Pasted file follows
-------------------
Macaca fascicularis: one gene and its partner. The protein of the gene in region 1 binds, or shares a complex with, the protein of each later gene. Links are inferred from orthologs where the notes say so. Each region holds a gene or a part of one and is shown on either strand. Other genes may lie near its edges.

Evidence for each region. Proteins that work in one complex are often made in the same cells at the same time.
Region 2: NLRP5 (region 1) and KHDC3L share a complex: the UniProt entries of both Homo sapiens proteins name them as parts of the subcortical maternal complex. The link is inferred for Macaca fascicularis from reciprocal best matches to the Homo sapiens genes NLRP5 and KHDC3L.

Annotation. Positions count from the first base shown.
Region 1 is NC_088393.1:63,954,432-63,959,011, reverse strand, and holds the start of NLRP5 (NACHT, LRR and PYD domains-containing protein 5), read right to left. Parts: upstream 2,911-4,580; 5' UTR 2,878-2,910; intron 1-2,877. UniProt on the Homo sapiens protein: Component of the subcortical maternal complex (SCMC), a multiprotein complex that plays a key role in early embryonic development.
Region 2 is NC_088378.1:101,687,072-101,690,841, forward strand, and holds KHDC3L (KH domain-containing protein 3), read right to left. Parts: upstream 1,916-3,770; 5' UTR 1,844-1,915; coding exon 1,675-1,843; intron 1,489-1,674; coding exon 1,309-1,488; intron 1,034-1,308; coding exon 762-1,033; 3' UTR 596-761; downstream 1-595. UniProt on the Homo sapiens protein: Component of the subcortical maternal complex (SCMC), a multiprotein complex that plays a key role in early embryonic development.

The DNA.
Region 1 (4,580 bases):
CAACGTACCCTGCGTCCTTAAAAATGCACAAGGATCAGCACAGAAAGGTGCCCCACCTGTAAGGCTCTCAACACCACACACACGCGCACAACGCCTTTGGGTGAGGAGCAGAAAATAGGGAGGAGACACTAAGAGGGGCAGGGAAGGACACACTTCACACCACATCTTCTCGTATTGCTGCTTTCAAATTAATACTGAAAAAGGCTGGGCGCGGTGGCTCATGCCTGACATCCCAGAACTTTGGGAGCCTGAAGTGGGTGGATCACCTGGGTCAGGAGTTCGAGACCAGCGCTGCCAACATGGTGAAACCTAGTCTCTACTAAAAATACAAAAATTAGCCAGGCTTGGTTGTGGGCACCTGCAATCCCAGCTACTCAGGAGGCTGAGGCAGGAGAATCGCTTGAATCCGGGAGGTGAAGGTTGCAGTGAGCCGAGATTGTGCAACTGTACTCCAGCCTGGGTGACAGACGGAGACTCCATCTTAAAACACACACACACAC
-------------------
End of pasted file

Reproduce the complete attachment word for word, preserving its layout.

Macaca fascicularis: one gene and its partner. The protein of the gene in region 1 binds, or shares a complex with, the protein of each later gene. Links are inferred from orthologs where the notes say so. Each region holds a gene or a part of one and is shown on either strand. Other genes may lie near its edges.

Evidence for each region. Proteins that work in one complex are often made in the same cells at the same time.
Region 2: NLRP5 (region 1) and KHDC3L share a complex: the UniProt entries of both Homo sapiens proteins name them as parts of the subcortical maternal complex. The link is inferred for Macaca fascicularis from reciprocal best matches to the Homo sapiens genes NLRP5 and KHDC3L.

Annotation. Positions count from the first base shown.
Region 1 is NC_088393.1:63,954,432-63,959,011, reverse strand, and holds the start of NLRP5 (NACHT, LRR and PYD domains-containing protein 5), read right to left. Parts: upstream 2,911-4,580; 5' UTR 2,878-2,910; intron 1-2,877. UniProt on the Homo sapiens protein: Component of the subcortical maternal complex (SCMC), a multiprotein complex that plays a key role in early embryonic development.
Region 2 is NC_088378.1:101,687,072-101,690,841, forward strand, and holds KHDC3L (KH domain-containing protein 3), read right to left. Parts: upstream 1,916-3,770; 5' UTR 1,844-1,915; coding exon 1,675-1,843; intron 1,489-1,674; coding exon 1,309-1,488; intron 1,034-1,308; coding exon 762-1,033; 3' UTR 596-761; downstream 1-595. UniProt on the Homo sapiens protein: Component of the subcortical maternal complex (SCMC), a multiprotein complex that plays a key role in early embryonic development.

The DNA.
Region 1 (4,580 bases):
CAACGTACCCTGCGTCCTTAAAAATGCACAAGGATCAGCACAGAAAGGTGCCCCACCTGTAAGGCTCTCAACACCACACACACGCGCACAACGCCTTTGGGTGAGGAGCAGAAAATAGGGAGGAGACACTAAGAGGGGCAGGGAAGGACACACTTCACACCACATCTTCTCGTATTGCTGCTTTCAAATTAATACTGAAAAAGGCTGGGCGCGGTGGCTCATGCCTGACATCCCAGAACTTTGGGAGCCTGAAGTGGGTGGATCACCTGGGTCAGGAGTTCGAGACCAGCGCTGCCAACATGGTGAAACCTAGTCTCTACTAAAAATACAAAAATTAGCCAGGCTTGGTTGTGGGCACCTGCAATCCCAGCTACTCAGGAGGCTGAGGCAGGAGAATCGCTTGAATCCGGGAGGTGAAGGTTGCAGTGAGCCGAGATTGTGCAACTGTACTCCAGCCTGGGTGACAGACGGAGACTCCATCTTAAAACACACACACACAC